Spooky Bits For HalloweenMedieval, Horror, Literature, Myth ·
Reicne Fothaid Canainne (trans. Kuno Meyers) Verses 41 - 49 (Source)
Here is a text relating how a fiana leader of Connacht, Fothaid Canainne got in a bit of a scuffle with a fiana leader from Munster, Ailill Flann Bec, over a mutual interest in Ailill’s wife. Fothaid and his men are slaughtered in the battle and his lover (Ailill’s wife) brings his severed head back to his body, where her relates the events of the battle and mourns his comrades; it ends with the following verses, making one of the earliest references to the Mórrígan.
There are around us here and there
many spoils whose luck is famous;
horrible are the huge entrails
which the Mórrígan washes.
She has come to us from the edge of a pillar (?),
‘tis she who has egged us on;
many are the spoils she washes,
horrible the hateful laugh she laughs.
She has flung her mane over her back,
a stout heart
[gap: meaning unclear]
that hates her;
though it is near us here where she is,
let not fear attack thy shape.
If hitherto I have been in peril,
[gap: meaning unclear]
for my salvation;
[gap: meaning unclear]
fair was the aspect under which we parted.
I shall now part from all that is human,
in the morning after the band of youths.
Go to thy house, do not stay here,
the end of the night is at hand.
Some one will at all times remember
the reicne of Fothad Canainne;
my discourse with thee shall not be unrenowned,
if thou consider my bequest.
Since my grave will be frequented,
let a […] be placed, a conspicuous tomb;
no loss of labour thou seest
from thy trouble after thy love.
My riddled body must part from thee awhile,
my soul to be tortured by the black demon.
Save for the worship of Heaven’s King,
love of this world is folly.
It is the dusky ousel that laughs
a greeting to all the faithful:
my speech, my shape are spectral—
hush, woman, do not speak to me!
Echtra Nerai (Egerton 1782, Fo.71 b, Trans. Kuno Meyer) Lines 1 - 42 (Source)
A little bit different this one, more living dead than mournful dying severed head. It’s Halloween and Ailill’s daring his mates to go out and poke dead bodies. Nera turns out to be the only one brave enough but is so bad at tying knots he has to take some unexpected advice, leading us on a journey that teaches the benefits of household cleanliness.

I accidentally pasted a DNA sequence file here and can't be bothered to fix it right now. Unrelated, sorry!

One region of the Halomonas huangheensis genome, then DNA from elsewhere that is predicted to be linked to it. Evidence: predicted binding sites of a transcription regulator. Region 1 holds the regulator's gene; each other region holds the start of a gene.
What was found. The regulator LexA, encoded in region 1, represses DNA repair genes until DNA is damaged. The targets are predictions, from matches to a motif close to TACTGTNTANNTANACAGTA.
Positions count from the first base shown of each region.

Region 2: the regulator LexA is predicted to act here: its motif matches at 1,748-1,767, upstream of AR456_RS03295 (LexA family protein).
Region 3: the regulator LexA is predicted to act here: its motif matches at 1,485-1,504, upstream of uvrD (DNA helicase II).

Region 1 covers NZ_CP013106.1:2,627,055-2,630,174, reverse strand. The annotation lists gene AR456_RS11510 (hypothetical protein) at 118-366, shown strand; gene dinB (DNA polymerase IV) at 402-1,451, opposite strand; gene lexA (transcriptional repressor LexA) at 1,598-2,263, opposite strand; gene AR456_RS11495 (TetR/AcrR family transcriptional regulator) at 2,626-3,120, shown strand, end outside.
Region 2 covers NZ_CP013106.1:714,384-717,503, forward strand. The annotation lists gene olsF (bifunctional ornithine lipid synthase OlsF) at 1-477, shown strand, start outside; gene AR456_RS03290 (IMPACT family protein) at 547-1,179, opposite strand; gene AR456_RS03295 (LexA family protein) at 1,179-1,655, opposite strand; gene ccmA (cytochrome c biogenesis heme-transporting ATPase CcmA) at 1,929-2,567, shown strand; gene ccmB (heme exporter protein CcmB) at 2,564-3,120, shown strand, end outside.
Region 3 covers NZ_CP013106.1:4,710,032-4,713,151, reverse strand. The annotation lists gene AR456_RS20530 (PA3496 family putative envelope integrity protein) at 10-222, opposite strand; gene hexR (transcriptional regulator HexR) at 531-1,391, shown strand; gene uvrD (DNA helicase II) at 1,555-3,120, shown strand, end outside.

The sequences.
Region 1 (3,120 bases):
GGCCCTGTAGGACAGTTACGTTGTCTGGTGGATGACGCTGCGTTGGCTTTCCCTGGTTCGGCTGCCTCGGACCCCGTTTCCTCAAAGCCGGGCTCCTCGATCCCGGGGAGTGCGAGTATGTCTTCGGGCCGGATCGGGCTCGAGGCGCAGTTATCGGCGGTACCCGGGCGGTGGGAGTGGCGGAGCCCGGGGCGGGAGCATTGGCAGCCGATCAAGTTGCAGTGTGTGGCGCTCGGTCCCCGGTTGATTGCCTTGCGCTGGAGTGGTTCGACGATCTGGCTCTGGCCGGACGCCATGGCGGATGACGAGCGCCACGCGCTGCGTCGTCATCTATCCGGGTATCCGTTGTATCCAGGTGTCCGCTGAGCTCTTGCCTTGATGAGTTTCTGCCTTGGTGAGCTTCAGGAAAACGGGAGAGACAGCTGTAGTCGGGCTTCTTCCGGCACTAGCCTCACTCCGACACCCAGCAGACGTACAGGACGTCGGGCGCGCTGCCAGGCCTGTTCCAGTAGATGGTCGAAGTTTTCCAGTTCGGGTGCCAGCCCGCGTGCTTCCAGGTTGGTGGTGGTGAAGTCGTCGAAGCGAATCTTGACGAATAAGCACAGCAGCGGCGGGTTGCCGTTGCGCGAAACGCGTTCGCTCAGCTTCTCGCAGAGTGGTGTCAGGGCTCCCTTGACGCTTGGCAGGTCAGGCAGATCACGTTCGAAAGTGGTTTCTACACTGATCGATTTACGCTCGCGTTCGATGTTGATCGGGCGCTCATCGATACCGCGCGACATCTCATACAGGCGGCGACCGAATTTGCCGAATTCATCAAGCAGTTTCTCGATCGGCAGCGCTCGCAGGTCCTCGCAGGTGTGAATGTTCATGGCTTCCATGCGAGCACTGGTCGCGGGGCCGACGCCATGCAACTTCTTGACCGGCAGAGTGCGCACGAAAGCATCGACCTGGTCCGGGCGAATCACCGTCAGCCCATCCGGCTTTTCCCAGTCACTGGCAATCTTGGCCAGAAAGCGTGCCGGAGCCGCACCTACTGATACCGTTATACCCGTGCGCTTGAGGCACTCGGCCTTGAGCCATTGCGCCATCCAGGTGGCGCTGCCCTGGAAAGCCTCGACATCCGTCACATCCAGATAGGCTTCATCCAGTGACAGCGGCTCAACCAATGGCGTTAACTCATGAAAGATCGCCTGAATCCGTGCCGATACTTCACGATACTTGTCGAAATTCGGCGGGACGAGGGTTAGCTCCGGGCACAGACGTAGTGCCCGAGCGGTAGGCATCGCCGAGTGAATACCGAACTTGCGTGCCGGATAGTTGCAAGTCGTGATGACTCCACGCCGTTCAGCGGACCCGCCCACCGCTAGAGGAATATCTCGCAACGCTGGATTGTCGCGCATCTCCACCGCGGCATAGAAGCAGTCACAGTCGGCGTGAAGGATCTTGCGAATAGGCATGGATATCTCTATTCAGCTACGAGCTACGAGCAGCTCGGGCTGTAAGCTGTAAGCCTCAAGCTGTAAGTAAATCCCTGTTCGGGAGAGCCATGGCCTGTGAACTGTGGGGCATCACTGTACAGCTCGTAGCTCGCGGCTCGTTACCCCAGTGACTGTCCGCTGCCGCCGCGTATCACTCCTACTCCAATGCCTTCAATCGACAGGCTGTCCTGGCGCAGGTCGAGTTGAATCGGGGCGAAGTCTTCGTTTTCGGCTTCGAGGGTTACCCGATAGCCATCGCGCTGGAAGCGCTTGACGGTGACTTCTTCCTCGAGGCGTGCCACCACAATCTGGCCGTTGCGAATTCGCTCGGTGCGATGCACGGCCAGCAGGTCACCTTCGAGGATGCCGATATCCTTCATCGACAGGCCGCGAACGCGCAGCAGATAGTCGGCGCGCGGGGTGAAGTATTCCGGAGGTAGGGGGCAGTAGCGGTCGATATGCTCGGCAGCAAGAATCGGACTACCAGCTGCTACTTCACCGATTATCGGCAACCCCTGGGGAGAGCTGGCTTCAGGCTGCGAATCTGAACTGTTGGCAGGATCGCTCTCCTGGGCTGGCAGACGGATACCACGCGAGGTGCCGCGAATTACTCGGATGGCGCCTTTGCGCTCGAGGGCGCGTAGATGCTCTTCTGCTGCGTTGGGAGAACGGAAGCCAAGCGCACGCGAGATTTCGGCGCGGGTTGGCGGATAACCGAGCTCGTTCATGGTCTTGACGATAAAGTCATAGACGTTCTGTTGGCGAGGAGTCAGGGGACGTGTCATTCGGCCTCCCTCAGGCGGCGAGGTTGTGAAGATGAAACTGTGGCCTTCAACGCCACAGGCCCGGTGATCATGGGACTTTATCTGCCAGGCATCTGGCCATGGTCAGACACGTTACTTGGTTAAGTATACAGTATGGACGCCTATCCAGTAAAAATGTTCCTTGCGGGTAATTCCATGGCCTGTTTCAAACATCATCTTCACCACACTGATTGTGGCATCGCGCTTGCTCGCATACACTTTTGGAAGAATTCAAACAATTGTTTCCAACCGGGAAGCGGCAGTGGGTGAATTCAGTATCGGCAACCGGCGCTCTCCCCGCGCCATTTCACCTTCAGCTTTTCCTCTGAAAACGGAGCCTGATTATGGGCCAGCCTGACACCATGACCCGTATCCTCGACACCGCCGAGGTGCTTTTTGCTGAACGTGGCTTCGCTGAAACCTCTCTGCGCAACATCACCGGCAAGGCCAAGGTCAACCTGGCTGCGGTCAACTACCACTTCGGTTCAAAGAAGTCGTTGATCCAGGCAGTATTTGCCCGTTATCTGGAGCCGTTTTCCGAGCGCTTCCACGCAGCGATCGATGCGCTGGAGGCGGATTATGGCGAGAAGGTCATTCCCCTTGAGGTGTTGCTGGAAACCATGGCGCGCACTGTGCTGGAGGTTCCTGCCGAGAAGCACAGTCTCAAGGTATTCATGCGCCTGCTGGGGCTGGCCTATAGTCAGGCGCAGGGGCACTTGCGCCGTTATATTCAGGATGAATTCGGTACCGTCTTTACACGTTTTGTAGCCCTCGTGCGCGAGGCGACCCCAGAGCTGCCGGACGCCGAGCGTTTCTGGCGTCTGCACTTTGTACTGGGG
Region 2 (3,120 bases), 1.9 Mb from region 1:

One Halloween Ailill and Medb were in Rath Cruachan with their whole household. They set about cooking food. Two captives had been hanged by them the day before that. Then Ailill said: “He who would now put a withe round the foot of either of the two captives that are on the gallows, shall have a prize for it from me, as he may choose”.
Great was the darkness of that night and its horror, and demons would appear on that night always, Each man of them went ‘out in turn to try that night, and quickly would he come back into the house. “I will have the prize from thee”, said Nera, “and I shall go out, Truly thou shalt have this my gold-hilted sword here”, said Ailil!.
Then this Nera went out towards the captives, and put good armour on him. He put a withe round the foot of one of the two captives. Thrice it sprang off again. Then the captive said to him, unless he put a proper peg on it, though he be at it till the morrow, he would not fix his own peg on it. Then Nera put a proper peg on it.
Said the captive from the gallows to Nera: “That is manly, oh Nera!” “Manly indeed!” said Nera, “By the truth of thy valour, take me on thy neck, that I may get a drink with thee. I was very thirsty when I was hanged.” “Come on my neck then!” said Nera. So he went on his neck. “Whither shall I carry thee?” said Nera. “To the house which is nearest to us”, said the captive.
So they went to that house. Then they saw something. A lake of fire round that house. “There is no drink for us in this house”, said the captive. “There is no fire without sparing in it ever”. “Let us therefore go to the other house, which is nearest to us”, said the captive. They went to it then and saw a lake of water around it. “Do not go to that house!” said the captive. There is never a washing-nor a bathing-tub, nor a slop-pail in it at night after sleeping. “Let us still go to the other house”, said the captive. “Now there is my drink in this house”, said the captive. He let him down on the floor. He went into the house. There were tubs for washing and bathing in it, and a drink in either of them. Also a slop-pail on the floor of the house. He then drinks a draught of either of them and scatters the last sip from his lips at the faces of the people that wee in the house, so that they all died. Henceforth it is not good (to have) either a tub for washing or bathing, or a fire without sparing, or a slop-pail in a house after sleeping.